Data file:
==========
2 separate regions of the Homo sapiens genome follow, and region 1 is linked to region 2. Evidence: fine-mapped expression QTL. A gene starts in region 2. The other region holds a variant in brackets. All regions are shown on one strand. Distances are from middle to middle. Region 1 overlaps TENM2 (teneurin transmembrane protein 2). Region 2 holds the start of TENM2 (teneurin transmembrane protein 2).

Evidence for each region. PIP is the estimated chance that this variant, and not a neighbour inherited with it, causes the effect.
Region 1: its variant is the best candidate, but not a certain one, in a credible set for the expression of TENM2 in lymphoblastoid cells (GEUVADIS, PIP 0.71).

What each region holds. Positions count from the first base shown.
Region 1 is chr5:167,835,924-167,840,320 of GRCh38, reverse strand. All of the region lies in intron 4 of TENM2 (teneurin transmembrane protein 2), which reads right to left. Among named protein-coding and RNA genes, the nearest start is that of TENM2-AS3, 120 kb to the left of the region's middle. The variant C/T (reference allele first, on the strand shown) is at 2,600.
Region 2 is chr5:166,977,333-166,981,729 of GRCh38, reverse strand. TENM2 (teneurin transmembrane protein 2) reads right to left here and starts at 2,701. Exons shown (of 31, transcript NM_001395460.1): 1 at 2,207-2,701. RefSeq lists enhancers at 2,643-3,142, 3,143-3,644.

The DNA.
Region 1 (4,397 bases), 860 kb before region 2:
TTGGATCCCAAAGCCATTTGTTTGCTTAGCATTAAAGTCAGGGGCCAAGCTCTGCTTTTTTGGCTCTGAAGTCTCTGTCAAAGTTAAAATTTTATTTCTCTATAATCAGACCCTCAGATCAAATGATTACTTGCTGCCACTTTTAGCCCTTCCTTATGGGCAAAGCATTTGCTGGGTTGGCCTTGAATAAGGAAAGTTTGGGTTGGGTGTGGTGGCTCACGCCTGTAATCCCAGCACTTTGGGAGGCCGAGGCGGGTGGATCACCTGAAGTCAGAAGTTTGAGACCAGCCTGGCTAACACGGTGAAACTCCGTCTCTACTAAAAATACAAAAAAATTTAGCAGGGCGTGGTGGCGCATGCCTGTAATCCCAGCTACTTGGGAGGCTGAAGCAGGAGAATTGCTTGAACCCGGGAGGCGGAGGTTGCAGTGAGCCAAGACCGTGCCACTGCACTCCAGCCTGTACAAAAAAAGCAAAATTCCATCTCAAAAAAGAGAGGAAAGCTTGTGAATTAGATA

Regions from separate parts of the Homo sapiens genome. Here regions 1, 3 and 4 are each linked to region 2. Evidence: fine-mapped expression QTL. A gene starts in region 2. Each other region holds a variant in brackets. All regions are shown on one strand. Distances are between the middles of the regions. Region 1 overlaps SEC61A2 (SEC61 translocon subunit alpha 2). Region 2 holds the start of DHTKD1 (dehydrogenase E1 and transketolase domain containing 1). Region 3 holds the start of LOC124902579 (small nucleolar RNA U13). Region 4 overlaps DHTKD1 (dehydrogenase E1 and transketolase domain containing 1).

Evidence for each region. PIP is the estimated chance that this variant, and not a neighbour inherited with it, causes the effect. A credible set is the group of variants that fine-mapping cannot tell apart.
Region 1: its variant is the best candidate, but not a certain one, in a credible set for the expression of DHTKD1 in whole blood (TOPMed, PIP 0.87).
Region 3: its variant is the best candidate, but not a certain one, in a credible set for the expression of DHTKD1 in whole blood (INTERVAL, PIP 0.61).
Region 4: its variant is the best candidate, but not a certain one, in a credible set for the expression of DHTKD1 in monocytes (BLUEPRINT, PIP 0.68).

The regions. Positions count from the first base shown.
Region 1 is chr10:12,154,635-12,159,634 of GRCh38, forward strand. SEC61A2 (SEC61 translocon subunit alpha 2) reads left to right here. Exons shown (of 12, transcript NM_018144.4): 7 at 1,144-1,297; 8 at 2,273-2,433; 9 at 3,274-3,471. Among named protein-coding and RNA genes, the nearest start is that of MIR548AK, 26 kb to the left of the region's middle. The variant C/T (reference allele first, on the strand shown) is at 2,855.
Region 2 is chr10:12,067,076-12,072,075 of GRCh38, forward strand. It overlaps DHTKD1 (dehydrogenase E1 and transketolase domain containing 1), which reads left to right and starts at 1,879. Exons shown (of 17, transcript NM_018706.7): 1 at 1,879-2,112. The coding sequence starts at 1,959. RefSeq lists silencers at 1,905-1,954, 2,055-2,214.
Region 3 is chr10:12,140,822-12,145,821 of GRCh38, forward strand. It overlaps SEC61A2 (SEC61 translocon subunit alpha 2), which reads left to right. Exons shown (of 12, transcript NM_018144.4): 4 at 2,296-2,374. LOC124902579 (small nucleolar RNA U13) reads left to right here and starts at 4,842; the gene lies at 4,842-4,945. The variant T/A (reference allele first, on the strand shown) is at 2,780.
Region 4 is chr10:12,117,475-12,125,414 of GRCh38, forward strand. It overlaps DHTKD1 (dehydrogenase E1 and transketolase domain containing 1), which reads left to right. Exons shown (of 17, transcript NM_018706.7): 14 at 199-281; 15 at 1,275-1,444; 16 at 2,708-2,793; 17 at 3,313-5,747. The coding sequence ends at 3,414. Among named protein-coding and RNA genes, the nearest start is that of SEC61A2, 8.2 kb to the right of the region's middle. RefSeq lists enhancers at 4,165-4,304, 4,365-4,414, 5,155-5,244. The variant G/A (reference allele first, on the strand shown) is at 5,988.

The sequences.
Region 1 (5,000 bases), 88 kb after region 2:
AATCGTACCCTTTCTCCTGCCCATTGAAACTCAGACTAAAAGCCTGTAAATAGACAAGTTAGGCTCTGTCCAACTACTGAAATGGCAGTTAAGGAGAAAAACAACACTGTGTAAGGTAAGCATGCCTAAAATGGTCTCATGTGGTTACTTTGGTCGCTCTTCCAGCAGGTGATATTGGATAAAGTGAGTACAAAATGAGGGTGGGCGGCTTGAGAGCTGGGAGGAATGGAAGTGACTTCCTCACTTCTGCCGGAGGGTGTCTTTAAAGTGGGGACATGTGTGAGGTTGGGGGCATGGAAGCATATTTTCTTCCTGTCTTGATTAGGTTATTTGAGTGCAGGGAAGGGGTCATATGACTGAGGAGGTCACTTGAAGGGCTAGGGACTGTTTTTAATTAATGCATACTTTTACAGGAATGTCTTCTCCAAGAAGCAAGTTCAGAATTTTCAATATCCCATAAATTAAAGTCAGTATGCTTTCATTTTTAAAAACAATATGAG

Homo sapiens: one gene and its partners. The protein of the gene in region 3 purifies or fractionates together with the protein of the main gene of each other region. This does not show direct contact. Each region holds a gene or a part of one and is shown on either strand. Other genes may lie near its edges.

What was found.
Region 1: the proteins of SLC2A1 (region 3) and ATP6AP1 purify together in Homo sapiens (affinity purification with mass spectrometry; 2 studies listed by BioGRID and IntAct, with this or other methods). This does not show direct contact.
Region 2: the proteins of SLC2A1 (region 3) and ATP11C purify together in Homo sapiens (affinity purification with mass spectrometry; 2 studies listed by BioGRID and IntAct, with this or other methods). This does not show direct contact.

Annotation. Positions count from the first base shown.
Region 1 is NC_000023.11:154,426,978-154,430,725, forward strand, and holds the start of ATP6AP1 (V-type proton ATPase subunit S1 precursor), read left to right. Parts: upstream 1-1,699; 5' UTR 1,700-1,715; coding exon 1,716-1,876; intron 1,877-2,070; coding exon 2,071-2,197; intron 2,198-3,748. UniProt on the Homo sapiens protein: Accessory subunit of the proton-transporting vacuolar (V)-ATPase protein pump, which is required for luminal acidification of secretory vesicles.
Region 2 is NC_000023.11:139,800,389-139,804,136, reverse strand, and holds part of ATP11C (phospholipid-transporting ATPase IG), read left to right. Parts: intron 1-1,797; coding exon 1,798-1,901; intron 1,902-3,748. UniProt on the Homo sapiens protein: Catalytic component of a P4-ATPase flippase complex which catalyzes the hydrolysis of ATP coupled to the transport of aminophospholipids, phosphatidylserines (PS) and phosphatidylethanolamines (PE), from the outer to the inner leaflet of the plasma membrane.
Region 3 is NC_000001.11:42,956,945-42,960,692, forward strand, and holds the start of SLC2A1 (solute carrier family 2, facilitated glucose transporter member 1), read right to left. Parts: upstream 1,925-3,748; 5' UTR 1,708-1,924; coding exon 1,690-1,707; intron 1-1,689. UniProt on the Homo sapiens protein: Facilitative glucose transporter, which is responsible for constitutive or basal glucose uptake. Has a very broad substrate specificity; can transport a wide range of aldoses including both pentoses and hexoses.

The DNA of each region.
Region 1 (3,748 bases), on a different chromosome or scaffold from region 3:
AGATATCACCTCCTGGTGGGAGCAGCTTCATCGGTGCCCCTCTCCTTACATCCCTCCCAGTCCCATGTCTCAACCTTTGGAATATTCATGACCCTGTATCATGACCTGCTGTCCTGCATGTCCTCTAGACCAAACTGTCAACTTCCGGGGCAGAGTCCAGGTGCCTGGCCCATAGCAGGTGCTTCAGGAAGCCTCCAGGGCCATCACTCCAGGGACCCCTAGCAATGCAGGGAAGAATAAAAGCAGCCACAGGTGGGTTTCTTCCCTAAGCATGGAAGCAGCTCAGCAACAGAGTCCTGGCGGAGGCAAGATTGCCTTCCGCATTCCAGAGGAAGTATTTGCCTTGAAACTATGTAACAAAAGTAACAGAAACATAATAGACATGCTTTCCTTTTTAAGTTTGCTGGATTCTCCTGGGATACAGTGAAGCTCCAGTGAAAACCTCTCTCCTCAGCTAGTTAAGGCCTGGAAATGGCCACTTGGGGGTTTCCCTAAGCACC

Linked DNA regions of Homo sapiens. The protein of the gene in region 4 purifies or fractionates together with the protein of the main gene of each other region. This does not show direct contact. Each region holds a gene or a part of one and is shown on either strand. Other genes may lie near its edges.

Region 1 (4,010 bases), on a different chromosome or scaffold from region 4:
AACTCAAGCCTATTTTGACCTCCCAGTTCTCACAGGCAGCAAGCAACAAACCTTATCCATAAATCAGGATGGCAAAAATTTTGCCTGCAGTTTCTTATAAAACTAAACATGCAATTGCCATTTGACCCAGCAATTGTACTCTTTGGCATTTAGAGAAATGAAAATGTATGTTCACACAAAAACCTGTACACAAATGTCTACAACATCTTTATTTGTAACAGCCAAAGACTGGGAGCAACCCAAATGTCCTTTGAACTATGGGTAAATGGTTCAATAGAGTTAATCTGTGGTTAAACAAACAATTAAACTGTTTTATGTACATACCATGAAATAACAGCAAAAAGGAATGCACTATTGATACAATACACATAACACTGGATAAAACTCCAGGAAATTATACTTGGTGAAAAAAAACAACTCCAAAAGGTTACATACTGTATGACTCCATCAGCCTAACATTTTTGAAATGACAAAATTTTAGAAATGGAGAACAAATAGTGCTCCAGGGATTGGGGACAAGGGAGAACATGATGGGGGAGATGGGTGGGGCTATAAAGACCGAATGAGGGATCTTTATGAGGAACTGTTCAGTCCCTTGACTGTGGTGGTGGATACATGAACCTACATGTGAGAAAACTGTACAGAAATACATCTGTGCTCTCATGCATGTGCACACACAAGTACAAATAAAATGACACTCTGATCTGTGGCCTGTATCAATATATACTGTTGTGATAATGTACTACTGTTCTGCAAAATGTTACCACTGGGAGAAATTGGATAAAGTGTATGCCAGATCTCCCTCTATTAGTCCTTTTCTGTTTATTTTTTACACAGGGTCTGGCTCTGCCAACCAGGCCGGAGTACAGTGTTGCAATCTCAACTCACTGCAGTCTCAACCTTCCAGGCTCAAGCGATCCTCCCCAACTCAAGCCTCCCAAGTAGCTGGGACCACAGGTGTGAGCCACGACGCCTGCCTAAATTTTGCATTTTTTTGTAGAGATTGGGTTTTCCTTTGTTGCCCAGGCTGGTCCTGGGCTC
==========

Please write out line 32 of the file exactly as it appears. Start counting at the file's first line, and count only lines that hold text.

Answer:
Region 1 (3,748 bases), on a different chromosome or scaffold from region 3: